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Malaysian manufacturing sector reports broad stagnation in May 2022 -- S&P Global

01/06/2022 11:18 AM

KUALA LUMPUR, June 1 (Bernama) -- Businesses have signalled that the Malaysian manufacturing sector saw demand conditions soften midway through the second quarter of 2022 as productive capacity was hindered by price pressures and supply shortages.

S&P Global said there was a further moderation in production levels that was the fifth in as many months, while new order growth slowed sharply from April 2022.

“The lack of productive capacity also extended into the labour market as the rate of job shedding quickened to the sharpest seen since August 2020,” it said.

The seasonally adjusted S&P Global Malaysia Manufacturing PMI fell from 51.6 in April to 50.1 in May 2022, indicative of a broad stagnation in manufacturing operating conditions.

“New order growth slowed sharply in the latest survey period,” S&P Global said in its latest reading released today.

S&P Global Market Intelligence chief business economist Chris Williamson said the lockdowns in mainland China in particular continued to aggravate the supply situation which, alongside difficulties sourcing workers, leading to a deteriorating factory production trend.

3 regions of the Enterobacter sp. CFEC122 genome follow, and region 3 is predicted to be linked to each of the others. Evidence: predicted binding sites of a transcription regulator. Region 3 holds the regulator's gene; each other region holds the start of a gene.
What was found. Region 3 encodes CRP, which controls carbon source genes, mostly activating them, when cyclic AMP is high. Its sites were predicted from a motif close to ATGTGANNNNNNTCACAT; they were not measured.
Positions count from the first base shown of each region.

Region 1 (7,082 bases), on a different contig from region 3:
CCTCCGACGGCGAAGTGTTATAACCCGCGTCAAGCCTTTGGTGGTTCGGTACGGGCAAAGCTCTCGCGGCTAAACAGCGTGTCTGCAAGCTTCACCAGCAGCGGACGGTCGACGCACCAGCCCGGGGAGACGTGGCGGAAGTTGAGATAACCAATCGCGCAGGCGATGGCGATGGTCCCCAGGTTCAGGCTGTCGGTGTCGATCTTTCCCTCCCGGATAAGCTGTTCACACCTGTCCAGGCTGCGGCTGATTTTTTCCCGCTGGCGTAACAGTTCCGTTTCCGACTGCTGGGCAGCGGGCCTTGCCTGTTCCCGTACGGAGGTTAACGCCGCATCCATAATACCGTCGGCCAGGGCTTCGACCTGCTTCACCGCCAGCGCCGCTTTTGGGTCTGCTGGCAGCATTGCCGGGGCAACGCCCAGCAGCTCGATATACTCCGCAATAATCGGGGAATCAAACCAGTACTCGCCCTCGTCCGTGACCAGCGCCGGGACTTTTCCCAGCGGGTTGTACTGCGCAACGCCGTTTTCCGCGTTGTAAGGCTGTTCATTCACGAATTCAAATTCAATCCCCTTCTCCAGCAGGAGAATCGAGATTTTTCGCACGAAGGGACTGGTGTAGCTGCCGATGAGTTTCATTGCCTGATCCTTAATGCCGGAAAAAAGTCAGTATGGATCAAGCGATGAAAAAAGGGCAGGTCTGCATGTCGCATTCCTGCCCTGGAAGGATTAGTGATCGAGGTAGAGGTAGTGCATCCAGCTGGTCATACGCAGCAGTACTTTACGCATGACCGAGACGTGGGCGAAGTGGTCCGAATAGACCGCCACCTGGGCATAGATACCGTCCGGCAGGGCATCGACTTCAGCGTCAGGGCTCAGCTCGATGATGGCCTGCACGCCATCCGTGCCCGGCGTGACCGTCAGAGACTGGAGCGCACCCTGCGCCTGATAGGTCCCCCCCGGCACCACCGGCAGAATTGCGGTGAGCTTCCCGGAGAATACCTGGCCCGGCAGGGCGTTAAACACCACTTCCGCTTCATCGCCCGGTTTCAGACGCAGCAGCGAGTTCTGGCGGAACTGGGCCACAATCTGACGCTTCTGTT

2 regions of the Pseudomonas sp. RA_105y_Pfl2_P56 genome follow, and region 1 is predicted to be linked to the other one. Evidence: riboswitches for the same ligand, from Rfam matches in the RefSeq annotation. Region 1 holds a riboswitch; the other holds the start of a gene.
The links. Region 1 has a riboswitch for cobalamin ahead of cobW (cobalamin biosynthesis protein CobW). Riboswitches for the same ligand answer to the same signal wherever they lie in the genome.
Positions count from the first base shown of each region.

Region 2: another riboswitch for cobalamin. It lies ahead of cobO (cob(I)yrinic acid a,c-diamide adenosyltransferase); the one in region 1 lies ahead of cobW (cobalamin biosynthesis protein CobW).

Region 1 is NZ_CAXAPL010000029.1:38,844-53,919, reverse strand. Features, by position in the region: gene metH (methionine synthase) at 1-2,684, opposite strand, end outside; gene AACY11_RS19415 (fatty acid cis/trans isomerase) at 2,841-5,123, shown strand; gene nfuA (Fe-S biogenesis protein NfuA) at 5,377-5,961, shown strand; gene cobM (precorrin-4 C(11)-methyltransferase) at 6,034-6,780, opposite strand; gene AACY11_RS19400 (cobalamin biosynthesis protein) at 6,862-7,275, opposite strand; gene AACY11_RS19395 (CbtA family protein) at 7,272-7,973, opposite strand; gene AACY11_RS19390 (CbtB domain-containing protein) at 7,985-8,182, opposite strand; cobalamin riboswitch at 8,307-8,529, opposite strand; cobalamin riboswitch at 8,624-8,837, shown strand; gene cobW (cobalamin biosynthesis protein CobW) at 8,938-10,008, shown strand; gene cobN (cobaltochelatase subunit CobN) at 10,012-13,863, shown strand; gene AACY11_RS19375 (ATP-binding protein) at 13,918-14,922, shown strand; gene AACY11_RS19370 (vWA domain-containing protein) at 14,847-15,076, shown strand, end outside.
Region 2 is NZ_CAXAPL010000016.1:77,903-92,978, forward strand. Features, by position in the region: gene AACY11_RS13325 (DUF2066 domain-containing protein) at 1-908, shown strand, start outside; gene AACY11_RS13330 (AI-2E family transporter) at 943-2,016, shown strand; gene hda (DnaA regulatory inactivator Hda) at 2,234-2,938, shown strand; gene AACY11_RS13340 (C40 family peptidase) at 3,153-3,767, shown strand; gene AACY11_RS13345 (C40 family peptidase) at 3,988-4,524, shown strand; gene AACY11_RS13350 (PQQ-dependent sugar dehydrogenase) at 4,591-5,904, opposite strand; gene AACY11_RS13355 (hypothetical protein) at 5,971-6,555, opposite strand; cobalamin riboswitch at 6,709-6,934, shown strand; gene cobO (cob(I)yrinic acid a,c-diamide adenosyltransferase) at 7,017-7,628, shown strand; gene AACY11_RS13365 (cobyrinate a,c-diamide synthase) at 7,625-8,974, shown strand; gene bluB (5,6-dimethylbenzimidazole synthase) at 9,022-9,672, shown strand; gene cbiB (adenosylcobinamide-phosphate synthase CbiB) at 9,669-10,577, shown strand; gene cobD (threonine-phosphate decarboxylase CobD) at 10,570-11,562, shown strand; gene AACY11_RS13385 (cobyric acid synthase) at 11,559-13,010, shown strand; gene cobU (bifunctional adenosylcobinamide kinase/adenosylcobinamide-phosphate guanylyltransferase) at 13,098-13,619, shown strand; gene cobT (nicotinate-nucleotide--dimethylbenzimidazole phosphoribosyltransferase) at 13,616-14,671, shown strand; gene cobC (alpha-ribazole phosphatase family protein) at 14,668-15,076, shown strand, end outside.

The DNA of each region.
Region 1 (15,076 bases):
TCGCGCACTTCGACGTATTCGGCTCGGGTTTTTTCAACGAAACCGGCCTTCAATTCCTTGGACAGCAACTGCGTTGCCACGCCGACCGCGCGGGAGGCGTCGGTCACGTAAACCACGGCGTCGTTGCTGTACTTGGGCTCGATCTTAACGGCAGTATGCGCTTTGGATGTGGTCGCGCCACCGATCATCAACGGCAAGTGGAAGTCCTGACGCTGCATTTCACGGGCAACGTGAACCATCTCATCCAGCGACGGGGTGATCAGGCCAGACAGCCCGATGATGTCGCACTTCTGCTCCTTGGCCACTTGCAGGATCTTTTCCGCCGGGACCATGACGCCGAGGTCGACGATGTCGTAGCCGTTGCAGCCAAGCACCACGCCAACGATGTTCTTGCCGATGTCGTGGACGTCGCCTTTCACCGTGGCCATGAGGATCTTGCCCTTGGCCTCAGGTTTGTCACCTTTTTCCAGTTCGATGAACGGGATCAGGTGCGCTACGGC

“Optimism has been buoyed by stronger export sales and signs of a possible peaking of both supply delays and input cost inflation.

“Supply chains lengthened to the least extent for almost a year in May, and input costs rose at the slowest rate since last September, both welcome indications that the supply and inflation crisis may be starting to ease,” he said.

S&P Global said manufacturers also reported that raw material shortages and rising prices had dampened client demand and production capacity.

Meanwhile, foreign demand for Malaysian manufactured goods continued to rise in May.

The rate of growth quickened from April to reach the sharpest for 13 months as some panellists reported strengthened demand in key markets outside of mainland China as the pandemic impact dissipated, it said.

It added that despite the reintroduction of restrictions in mainland China, manufacturers were increasingly confident that output would rise over the coming year, citing hopes that the end of the pandemic would encourage a full easing of restrictions.

“This would aid a broad-based recovery in market demand and supply chains,” it said.



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